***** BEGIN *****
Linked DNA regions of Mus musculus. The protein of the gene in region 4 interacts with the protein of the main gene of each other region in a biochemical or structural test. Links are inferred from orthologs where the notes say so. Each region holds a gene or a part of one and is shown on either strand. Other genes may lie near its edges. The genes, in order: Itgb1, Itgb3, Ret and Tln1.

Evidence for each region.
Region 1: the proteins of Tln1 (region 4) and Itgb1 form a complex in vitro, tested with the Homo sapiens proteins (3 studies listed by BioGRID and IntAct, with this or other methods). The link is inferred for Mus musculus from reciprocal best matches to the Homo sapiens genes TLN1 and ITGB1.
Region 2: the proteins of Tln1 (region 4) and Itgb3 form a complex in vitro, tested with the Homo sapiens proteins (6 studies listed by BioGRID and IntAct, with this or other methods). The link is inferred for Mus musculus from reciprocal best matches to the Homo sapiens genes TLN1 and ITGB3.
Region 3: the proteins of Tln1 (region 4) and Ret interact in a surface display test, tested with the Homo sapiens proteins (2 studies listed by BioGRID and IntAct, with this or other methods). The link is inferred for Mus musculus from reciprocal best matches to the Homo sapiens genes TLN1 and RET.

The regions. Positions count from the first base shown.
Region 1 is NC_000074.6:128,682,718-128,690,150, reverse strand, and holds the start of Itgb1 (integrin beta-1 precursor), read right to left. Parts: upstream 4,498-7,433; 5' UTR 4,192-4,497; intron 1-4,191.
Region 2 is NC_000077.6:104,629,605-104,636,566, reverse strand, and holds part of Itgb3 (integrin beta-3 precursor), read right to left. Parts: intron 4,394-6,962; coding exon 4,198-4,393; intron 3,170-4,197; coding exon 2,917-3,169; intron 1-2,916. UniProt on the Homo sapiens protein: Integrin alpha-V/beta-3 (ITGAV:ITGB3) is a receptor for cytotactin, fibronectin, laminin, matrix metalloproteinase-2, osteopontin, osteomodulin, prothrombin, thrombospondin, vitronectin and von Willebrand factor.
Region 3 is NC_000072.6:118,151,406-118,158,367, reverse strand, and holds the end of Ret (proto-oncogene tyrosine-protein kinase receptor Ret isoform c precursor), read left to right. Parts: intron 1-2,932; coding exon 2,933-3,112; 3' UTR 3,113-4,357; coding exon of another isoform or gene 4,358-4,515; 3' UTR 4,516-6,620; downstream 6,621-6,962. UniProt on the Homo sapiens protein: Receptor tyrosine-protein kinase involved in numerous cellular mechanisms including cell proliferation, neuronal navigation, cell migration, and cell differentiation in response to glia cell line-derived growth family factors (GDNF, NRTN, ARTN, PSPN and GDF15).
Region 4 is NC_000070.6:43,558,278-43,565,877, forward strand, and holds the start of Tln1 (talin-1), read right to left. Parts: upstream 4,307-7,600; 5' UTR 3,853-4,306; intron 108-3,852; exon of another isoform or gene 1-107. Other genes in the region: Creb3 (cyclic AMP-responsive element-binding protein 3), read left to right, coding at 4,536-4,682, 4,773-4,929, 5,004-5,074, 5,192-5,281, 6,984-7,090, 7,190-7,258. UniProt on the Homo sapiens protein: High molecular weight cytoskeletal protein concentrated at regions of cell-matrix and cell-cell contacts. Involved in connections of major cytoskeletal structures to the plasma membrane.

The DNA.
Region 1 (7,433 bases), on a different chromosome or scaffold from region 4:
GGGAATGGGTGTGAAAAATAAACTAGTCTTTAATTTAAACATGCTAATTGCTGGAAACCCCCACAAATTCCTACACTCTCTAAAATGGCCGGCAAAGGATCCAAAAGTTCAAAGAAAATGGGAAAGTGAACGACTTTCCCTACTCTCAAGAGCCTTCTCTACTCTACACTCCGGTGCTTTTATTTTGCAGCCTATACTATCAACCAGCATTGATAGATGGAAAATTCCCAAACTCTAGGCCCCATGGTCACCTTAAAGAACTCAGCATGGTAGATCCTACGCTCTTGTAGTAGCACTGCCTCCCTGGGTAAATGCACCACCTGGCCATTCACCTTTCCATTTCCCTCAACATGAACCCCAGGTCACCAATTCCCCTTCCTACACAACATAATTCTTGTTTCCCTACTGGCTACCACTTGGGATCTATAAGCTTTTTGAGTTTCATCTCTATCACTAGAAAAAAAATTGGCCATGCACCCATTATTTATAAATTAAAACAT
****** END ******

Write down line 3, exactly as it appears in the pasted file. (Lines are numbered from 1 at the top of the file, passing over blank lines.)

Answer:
Region 1: the proteins of Tln1 (region 4) and Itgb1 form a complex in vitro, tested with the Homo sapiens proteins (3 studies listed by BioGRID and IntAct, with this or other methods). The link is inferred for Mus musculus from reciprocal best matches to the Homo sapiens genes TLN1 and ITGB1.